I met Jim as he was trudging up the hill on South Street, a black trash bag slung over one shoulder. He stopped me as I jogged past and asked if there was a Laundromat close by.
“I’m homeless. This is all I own and I’ve got to wash it,” he said, dropping his trash bag onto the sidewalk, where it puddled at our feet.
He introduced himself. We shook hands beneath the elm tree.
A pastor at a church downtown had given Jim five dollars to do his laundry. “But not until he’d made me tell him my life story, and I mean my whole life story,” Jim added, shaking his head. “I’m not doing that again.”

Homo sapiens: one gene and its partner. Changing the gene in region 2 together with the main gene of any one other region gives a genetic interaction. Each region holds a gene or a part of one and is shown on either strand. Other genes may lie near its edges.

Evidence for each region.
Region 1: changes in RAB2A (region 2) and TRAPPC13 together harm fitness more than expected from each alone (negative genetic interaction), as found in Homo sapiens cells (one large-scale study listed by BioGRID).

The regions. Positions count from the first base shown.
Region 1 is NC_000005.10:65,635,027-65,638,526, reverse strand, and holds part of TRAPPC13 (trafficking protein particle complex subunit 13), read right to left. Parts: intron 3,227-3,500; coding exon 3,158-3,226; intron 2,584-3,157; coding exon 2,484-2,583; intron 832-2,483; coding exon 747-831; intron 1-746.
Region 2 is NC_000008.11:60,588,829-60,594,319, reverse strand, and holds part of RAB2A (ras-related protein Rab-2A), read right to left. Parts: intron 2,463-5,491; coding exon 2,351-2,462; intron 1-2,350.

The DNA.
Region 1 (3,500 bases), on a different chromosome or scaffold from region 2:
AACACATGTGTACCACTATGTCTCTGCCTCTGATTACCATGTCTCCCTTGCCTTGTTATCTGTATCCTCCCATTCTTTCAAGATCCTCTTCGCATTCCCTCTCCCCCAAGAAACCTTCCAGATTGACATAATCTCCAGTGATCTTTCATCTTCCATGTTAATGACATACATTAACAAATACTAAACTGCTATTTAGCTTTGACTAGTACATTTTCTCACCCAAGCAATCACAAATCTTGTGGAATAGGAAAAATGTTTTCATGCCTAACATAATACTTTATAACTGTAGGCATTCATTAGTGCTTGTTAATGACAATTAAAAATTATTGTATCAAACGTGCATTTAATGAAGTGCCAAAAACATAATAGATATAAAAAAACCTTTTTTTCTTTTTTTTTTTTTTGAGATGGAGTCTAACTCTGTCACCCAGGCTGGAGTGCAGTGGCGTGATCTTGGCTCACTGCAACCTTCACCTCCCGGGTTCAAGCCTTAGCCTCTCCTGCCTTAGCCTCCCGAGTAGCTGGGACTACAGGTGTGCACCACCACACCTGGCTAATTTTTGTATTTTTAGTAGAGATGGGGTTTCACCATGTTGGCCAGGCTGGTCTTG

I knew why that pastor had asked for Jim’s life story before he handed over the five dollars, because it’s what I’d been thinking, too. I wanted to know Jim’s story, not only because I was curious, but also because I, too, was leery of being duped. I wanted to make sure Jim was legit, that he deserved my handout and wasn’t some con artist or addict looking for a quick buck.
Part of me, a big part of me, wanted to be sure Jim was worthy of my grace…